Should I Buy or Lease Solar Panels?

buy or lease

Deciding whether to buy or lease your solar panels can be a tough choice. Both options have certain advantages, but evaluating your personal goals and preferences is the only way to know which is right for you.

Buying Solar Panels

Buying solar panels has many advantages. Financially, buying your own solar panels makes the most sense, since it will always result in the most savings. Depending on how much energy your solar power system produces, you might even be able to totally eliminate your monthly electricity bills.

You can buy solar panels either outright with cash or, as most qualified consumers do, with a $0 down loan. There are several financing programs that allow qualified homeowners to purchase a solar power system at no upfront cost.

At PowerScout, you can begin your journey towards clean energy with no initial costs by choosing a $0 down financing option offered by our partners, including several that offer property assessed clean energy (PACE) financing options. (Loans obtained through PACE financing usually have lower credit requirements, and the loan itself is repaid through the property tax bill.)

Taking out a loan for your solar power system doesn’t negate the potential savings, either. Depending on the size and terms of your loan, you stand to save 40 to 80 percent of the potential cost savings that you would if you simply bought your solar system outright.

Owning your own system also qualifies you for a number of incentives. You could, for instance, receive 30 percent off the total cost of your system through the investment tax credit (ITC). Depending on your state, you might also be able to get a Solar Renewable Energy Certificate (or Credit). SRECs are distributed by your state energy regulatory agencies and can be sold to electrical utility companies. The price of the SREC depends on local market conditions, but some reach prices as high $680. Another valuable incentive is a rebate, which will give you an up-front discount on the total cost of your solar system. Click here to find out which incentives you qualify for and how much you can save from adopting solar panels.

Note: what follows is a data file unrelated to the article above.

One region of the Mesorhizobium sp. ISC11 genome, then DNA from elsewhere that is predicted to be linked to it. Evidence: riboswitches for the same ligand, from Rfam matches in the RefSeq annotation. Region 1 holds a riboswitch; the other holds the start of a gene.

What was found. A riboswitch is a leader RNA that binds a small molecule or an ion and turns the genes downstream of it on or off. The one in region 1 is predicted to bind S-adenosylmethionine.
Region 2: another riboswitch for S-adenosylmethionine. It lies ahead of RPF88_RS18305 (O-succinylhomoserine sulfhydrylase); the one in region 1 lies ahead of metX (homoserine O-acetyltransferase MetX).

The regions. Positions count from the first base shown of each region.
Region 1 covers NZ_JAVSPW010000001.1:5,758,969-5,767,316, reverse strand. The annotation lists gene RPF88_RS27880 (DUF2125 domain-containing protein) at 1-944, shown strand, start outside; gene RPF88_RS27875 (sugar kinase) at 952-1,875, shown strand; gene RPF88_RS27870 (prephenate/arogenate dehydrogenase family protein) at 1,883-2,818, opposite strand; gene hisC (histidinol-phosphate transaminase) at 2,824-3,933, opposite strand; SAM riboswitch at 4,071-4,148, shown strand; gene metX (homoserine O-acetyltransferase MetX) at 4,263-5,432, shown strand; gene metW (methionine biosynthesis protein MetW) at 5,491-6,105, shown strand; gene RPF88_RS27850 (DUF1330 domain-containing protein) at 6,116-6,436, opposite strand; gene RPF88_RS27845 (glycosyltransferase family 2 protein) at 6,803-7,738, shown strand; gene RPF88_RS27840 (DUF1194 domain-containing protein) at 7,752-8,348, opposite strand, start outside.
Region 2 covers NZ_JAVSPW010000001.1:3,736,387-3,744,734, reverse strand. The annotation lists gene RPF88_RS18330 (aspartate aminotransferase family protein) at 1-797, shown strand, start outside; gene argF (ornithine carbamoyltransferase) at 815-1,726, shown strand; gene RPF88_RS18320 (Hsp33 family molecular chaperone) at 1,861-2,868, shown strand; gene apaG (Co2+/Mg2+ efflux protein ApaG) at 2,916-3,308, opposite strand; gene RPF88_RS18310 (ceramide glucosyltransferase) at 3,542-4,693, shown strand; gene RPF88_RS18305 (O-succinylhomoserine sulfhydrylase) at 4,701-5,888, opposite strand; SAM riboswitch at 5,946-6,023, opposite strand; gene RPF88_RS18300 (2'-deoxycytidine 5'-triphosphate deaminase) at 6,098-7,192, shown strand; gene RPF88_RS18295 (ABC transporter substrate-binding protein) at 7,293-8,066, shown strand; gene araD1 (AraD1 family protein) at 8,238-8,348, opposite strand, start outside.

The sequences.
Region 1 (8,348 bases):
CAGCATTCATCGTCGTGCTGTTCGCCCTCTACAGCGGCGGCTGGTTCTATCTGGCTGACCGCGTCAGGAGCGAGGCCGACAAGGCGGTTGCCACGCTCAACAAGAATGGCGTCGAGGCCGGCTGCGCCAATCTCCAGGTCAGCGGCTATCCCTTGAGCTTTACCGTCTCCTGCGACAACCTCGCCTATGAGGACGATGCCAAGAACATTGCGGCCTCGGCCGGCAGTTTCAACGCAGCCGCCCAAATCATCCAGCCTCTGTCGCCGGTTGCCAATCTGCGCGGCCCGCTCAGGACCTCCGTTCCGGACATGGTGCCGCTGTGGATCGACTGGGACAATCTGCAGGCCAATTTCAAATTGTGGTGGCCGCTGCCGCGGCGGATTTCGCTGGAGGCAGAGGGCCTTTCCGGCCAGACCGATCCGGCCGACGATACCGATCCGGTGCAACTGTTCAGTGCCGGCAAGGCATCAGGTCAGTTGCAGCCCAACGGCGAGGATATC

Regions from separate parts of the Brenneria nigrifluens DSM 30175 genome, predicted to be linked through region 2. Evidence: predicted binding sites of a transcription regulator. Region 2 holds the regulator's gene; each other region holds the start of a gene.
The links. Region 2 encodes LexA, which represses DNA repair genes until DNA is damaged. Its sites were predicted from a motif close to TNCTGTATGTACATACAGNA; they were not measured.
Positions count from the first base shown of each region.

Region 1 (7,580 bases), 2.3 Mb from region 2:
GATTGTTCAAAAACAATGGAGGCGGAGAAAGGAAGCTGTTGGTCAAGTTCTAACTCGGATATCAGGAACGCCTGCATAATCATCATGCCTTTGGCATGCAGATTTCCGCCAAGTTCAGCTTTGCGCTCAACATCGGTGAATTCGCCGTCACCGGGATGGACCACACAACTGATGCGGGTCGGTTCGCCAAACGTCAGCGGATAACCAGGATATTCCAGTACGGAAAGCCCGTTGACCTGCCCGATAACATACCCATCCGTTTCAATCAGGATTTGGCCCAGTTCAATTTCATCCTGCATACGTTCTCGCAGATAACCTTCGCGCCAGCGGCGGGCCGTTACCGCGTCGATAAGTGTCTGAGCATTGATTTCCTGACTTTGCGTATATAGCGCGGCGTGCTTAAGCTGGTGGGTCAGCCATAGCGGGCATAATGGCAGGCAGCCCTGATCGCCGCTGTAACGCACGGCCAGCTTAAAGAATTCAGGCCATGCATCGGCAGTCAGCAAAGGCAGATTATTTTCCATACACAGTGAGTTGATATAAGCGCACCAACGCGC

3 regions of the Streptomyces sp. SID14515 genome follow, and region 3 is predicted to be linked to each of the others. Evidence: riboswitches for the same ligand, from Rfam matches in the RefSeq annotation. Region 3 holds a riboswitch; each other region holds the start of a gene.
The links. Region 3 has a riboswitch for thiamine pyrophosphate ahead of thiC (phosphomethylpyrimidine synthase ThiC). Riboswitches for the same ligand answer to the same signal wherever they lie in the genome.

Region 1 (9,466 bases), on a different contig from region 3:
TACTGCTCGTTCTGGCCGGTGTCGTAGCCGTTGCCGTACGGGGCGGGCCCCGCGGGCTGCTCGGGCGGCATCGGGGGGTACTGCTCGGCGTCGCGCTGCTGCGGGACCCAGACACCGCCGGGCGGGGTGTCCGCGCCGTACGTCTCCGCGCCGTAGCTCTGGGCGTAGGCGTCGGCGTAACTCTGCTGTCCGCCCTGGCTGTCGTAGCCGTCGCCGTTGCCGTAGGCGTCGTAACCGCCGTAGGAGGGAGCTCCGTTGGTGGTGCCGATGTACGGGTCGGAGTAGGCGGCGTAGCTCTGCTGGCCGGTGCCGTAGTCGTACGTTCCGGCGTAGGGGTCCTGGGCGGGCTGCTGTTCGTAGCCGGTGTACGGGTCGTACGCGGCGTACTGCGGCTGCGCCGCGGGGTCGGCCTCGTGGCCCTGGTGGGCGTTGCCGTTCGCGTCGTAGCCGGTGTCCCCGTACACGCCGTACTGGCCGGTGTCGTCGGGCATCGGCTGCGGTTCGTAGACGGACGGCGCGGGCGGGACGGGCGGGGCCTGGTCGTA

Through a combination of tax incentives, rebates, and savings from reduced or eliminated electricity bills, your solar panels will likely pay for themselves after 2 to 10 years, with an average return-on-investment after just 5 years. Not only that, but buying solar panels can also increase your home’s value. A recent study from Berkeley Lab estimates that a home solar installation will add about $15,000 to the value of your home.

Most solar panel installations are worry-free and come with a variety of guarantees: a 25-year guarantee for the electricity produced by the panels, a 10-25 year warranty for the inverters, and a 10-year workmanship warranty for the installation itself.

Leasing Solar Panels

Customers who prefer a simpler approach might want to simply lease their solar panels or sign a Power Purchase Agreement (PPA). In either case, a third-party company will take care of the installation, identify financial incentives, and perform maintenance (if necessary). Both leases and PPAs enable you to enjoy the benefits of clean solar energy without the hassles of ownership.